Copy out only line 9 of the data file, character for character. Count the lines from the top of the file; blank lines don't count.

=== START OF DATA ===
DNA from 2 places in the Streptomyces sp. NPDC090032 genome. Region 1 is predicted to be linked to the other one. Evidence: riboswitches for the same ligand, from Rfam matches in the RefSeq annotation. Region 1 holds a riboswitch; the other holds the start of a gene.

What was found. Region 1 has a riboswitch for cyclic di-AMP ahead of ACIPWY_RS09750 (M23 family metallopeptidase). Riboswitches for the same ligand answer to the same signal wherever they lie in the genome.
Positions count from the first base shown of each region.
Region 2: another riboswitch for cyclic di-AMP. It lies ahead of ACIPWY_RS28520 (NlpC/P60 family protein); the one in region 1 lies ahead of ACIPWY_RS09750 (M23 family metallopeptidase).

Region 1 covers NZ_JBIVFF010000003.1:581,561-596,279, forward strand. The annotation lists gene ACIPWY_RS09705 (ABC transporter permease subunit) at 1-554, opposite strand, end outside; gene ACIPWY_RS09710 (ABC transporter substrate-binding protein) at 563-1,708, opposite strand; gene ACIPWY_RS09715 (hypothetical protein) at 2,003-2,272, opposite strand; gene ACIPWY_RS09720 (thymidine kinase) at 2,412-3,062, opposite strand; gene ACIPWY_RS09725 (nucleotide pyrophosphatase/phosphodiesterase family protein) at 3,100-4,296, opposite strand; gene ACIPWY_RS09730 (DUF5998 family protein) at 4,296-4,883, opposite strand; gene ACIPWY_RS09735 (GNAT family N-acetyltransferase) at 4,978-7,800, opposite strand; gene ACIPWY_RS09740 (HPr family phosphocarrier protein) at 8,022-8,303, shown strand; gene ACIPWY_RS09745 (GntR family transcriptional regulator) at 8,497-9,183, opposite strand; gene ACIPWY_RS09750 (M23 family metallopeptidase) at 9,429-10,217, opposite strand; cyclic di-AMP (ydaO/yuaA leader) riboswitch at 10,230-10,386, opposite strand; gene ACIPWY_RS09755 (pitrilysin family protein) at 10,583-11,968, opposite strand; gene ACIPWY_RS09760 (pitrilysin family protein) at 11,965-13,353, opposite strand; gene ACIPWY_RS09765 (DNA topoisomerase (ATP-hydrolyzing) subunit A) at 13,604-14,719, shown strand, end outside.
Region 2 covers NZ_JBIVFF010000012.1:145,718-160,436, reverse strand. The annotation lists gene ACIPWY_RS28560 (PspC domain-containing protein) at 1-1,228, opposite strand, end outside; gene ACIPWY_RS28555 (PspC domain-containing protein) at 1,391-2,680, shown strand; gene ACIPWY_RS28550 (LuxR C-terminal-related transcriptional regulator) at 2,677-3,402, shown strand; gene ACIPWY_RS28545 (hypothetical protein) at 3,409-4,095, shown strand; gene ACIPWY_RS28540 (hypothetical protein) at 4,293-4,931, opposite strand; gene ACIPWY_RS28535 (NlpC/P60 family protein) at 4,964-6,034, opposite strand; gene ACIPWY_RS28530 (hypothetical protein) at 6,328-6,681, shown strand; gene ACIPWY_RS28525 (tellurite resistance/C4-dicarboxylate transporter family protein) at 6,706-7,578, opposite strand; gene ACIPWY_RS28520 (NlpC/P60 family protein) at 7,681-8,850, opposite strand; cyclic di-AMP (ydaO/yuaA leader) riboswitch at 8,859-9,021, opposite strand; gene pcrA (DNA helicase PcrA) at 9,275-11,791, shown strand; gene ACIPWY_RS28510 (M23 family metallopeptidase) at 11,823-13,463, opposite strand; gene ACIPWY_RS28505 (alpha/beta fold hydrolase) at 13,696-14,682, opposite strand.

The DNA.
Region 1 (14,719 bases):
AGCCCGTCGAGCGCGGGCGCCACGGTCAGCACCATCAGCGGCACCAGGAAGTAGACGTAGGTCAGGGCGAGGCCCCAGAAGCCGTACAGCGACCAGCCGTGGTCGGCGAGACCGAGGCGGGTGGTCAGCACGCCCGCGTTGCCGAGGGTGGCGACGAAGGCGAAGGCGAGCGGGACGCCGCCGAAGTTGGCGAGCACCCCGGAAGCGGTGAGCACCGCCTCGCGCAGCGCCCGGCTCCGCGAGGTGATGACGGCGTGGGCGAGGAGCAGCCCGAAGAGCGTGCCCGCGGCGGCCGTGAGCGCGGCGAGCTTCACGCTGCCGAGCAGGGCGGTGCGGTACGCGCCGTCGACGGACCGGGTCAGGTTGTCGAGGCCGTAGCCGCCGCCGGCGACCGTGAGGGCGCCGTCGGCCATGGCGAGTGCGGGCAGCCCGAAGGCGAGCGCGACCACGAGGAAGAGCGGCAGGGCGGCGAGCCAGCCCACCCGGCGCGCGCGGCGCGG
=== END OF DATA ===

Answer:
AGCCCGTCGAGCGCGGGCGCCACGGTCAGCACCATCAGCGGCACCAGGAAGTAGACGTAGGTCAGGGCGAGGCCCCAGAAGCCGTACAGCGACCAGCCGTGGTCGGCGAGACCGAGGCGGGTGGTCAGCACGCCCGCGTTGCCGAGGGTGGCGACGAAGGCGAAGGCGAGCGGGACGCCGCCGAAGTTGGCGAGCACCCCGGAAGCGGTGAGCACCGCCTCGCGCAGCGCCCGGCTCCGCGAGGTGATGACGGCGTGGGCGAGGAGCAGCCCGAAGAGCGTGCCCGCGGCGGCCGTGAGCGCGGCGAGCTTCACGCTGCCGAGCAGGGCGGTGCGGTACGCGCCGTCGACGGACCGGGTCAGGTTGTCGAGGCCGTAGCCGCCGCCGGCGACCGTGAGGGCGCCGTCGGCCATGGCGAGTGCGGGCAGCCCGAAGGCGAGCGCGACCACGAGGAAGAGCGGCAGGGCGGCGAGCCAGCCCACCCGGCGCGCGCGGCGCGG